Last serious post for a while, I promise. But in the Activist Judges post comments, somebody asks whether the judiciary shouldn't bow to the will of the people if the will is, to paraphrase "overwhelming." At what point is a judge who decides against the majority wishes of the populace in some manner, to whit, subverting democracy?
First off, the problem is people use "democracy" as a catch-all phrase for the set of legal protections we have in place in America as opposed to its correct definition. Again, read Zakaria, then come back.
Second, and I cannot make this more plain -- that's not subverting the way the US is supposed to work, that's the way the Founding Fathers DESIGNED the US to work. Quite frankly, when you're pissed off at at least one of the branches of government, the US is working according to plan.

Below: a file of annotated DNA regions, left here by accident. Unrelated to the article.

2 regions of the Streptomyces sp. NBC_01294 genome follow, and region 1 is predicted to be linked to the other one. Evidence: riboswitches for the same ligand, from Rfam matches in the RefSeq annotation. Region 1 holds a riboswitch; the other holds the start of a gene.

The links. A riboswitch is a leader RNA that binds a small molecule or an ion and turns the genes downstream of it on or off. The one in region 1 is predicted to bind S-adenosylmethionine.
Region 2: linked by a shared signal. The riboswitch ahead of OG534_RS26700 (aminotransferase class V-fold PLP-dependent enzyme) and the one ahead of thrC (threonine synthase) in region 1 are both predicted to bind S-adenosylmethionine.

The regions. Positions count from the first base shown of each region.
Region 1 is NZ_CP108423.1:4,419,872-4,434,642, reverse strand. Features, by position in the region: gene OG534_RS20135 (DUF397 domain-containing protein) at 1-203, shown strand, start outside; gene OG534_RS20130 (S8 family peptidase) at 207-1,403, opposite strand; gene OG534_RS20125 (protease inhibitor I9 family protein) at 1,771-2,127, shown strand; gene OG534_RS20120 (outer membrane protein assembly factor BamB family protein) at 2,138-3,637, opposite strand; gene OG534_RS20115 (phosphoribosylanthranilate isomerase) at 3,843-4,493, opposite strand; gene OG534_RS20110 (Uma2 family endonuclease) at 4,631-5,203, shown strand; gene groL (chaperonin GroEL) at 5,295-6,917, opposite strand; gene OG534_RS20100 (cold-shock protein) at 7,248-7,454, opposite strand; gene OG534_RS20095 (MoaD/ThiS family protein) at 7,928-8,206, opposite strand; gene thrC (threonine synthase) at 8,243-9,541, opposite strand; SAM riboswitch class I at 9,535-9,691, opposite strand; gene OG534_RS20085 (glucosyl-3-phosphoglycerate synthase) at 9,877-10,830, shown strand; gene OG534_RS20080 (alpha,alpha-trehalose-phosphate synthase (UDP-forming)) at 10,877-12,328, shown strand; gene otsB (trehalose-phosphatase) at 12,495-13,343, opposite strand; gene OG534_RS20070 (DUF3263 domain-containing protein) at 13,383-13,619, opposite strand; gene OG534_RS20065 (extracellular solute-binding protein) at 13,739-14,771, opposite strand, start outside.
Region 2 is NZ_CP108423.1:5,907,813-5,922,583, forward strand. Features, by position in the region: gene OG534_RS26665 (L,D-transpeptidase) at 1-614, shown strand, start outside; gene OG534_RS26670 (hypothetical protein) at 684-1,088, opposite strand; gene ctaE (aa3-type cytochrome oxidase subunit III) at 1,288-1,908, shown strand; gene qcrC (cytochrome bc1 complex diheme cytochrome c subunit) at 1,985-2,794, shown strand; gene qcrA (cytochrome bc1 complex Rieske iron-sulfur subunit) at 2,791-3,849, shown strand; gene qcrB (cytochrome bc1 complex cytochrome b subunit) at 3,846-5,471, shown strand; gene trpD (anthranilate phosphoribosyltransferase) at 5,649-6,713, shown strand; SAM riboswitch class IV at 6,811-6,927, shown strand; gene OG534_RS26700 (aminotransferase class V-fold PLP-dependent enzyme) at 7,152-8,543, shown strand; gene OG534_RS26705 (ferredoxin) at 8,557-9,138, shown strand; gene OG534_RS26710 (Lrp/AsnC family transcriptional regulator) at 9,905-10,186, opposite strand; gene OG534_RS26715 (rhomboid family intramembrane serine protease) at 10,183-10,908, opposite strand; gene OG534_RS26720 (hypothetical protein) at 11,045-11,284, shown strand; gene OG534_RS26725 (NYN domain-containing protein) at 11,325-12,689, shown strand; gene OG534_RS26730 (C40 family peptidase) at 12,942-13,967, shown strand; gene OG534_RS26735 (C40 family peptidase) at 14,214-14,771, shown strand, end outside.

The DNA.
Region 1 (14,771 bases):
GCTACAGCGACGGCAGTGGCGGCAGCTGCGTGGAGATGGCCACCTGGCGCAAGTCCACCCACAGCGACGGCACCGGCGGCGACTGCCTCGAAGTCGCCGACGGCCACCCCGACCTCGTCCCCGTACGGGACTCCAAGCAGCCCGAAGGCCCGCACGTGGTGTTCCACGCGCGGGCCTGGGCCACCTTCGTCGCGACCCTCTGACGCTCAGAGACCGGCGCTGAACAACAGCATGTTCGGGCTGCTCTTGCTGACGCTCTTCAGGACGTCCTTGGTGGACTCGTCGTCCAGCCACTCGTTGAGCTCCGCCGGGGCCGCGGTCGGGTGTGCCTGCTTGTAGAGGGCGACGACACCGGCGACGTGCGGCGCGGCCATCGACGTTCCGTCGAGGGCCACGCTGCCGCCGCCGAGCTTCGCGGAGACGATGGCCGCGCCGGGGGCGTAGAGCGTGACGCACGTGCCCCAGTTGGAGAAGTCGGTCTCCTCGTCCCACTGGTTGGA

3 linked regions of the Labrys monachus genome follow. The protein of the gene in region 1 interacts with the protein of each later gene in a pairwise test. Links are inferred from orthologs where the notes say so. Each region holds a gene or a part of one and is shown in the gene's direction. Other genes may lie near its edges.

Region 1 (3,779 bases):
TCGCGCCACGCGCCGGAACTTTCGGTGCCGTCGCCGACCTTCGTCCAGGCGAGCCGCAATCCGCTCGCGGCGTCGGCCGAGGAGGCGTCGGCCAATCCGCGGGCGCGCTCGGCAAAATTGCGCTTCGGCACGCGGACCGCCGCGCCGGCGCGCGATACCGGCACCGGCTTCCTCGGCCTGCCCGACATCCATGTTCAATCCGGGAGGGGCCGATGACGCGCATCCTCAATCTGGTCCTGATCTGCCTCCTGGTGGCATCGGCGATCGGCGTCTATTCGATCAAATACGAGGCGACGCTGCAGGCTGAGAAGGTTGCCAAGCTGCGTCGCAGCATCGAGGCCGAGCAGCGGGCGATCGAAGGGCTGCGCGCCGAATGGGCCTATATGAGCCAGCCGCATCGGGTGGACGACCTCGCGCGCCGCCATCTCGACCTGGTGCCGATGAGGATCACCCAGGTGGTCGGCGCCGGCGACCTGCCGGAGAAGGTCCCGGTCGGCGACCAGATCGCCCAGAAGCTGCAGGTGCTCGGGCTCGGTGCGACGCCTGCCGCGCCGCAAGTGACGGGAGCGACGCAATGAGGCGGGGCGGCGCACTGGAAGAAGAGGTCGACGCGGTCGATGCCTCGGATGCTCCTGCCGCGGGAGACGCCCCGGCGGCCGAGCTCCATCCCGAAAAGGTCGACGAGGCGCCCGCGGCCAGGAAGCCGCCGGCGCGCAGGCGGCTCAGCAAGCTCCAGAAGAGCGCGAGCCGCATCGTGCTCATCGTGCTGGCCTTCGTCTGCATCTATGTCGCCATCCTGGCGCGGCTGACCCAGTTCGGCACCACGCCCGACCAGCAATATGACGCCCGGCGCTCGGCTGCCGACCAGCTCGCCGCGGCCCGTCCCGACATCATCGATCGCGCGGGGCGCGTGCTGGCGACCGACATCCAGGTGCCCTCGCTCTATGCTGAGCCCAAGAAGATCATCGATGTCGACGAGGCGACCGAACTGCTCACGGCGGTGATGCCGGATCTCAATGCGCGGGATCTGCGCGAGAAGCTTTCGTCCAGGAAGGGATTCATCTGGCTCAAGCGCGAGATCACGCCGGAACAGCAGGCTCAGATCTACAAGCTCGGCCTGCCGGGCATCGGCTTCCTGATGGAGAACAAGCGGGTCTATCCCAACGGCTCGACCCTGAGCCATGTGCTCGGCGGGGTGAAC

Hmm. An example to pull us out of the land of airy-fairy theory and into practical application:
As of this month, going by the latest Quinnipac and CBS polls, recognition of SOME sort of legal agreement between gays comes in around 45-50% now -- using the word "marriage" changes the numbers considerably, showing again the power of semantics. More tellingly, support for a Constitutional Amendment banning even marriage (the hot button word getting the biggest negative response) barely clears 40% in most polls. What does this indicate? What opposition there is, it's not as deep as it is broad. So, while one can argue either side of the issue, it's not so far out in the land of bizarre-o that the courts are breaking basic social construct by tackling the issue.
... when the Supreme Court struck down the bans against interracial marriage in 1968 through Virginia vs. Loving, SEVENTY-TWO PERCENT of Americans were against interracial marriage. As a matter of fact, approval of interracial marriage in the US didn't cross the positive threshold until -- sweet God -- 1991
Damn activist judges, eh?